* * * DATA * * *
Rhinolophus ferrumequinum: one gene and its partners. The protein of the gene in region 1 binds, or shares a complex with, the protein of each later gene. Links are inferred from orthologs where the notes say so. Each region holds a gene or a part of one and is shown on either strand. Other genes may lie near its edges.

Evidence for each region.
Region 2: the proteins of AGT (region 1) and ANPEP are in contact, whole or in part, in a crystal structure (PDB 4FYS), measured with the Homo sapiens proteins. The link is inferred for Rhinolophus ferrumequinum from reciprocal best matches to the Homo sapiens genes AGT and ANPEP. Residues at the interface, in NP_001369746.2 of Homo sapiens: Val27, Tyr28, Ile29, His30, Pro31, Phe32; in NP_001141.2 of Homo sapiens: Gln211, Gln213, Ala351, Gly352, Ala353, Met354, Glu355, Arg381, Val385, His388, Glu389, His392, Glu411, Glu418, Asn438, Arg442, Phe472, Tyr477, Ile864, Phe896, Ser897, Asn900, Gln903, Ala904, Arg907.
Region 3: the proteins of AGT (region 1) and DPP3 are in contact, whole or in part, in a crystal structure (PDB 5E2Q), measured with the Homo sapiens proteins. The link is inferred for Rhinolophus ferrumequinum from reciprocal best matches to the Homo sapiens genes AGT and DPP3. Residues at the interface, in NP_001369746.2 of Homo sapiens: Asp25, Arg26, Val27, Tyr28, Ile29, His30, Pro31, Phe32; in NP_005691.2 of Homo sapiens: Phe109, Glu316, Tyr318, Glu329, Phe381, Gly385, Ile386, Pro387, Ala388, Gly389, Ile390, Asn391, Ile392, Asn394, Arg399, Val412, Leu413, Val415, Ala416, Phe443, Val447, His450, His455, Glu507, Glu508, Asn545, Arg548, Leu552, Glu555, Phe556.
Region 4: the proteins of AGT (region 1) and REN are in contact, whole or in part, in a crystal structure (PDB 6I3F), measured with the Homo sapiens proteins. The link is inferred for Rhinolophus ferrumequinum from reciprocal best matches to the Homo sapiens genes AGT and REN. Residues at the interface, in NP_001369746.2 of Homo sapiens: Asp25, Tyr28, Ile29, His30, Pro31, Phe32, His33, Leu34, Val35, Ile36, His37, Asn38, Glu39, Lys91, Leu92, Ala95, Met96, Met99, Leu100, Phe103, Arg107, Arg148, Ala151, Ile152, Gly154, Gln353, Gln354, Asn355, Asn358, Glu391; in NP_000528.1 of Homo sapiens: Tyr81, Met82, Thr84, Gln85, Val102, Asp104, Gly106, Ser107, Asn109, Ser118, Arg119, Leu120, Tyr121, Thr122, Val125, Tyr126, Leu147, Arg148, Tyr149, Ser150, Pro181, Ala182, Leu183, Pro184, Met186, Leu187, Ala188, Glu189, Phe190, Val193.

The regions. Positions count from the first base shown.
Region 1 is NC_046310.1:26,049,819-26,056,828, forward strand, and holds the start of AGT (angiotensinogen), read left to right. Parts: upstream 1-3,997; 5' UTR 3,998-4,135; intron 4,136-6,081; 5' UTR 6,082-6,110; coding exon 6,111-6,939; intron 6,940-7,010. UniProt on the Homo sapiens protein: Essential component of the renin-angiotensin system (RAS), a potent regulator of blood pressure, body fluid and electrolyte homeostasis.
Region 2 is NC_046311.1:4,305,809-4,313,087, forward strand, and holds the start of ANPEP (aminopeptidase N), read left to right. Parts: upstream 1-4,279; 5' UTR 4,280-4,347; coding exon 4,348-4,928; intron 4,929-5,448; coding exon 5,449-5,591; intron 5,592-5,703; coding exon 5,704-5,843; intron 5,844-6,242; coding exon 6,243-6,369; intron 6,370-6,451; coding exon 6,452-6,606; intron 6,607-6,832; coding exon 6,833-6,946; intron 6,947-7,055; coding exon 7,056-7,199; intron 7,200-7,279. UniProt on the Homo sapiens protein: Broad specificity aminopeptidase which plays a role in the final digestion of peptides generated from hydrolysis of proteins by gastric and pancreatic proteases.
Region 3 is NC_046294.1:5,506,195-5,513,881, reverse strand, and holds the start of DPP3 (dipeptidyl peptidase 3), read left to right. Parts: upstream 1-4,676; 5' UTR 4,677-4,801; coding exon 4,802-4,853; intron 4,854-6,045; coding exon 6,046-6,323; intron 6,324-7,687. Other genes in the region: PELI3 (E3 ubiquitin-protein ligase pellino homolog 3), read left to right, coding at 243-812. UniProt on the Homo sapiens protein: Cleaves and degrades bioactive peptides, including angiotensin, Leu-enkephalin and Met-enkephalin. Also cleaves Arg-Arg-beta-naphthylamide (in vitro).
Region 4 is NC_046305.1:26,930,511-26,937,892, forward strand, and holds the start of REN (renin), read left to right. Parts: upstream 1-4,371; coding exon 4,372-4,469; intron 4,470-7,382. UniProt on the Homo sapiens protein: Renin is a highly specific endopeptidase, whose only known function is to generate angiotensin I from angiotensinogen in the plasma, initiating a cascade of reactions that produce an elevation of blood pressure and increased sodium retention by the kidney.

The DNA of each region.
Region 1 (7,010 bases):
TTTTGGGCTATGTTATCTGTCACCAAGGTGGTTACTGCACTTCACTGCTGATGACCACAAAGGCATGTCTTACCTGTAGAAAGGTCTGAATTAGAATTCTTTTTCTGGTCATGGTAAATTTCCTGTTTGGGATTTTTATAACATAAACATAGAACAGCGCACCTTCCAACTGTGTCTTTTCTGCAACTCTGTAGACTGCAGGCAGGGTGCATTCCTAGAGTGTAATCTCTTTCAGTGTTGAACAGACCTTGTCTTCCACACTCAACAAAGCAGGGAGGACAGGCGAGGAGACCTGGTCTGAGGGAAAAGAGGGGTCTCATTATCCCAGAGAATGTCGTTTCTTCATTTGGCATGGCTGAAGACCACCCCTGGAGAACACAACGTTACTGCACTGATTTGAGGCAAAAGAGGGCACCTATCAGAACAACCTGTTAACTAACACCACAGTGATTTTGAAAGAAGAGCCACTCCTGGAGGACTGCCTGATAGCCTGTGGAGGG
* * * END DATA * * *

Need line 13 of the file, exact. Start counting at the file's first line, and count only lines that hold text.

TTTTGGGCTATGTTATCTGTCACCAAGGTGGTTACTGCACTTCACTGCTGATGACCACAAAGGCATGTCTTACCTGTAGAAAGGTCTGAATTAGAATTCTTTTTCTGGTCATGGTAAATTTCCTGTTTGGGATTTTTATAACATAAACATAGAACAGCGCACCTTCCAACTGTGTCTTTTCTGCAACTCTGTAGACTGCAGGCAGGGTGCATTCCTAGAGTGTAATCTCTTTCAGTGTTGAACAGACCTTGTCTTCCACACTCAACAAAGCAGGGAGGACAGGCGAGGAGACCTGGTCTGAGGGAAAAGAGGGGTCTCATTATCCCAGAGAATGTCGTTTCTTCATTTGGCATGGCTGAAGACCACCCCTGGAGAACACAACGTTACTGCACTGATTTGAGGCAAAAGAGGGCACCTATCAGAACAACCTGTTAACTAACACCACAGTGATTTTGAAAGAAGAGCCACTCCTGGAGGACTGCCTGATAGCCTGTGGAGGG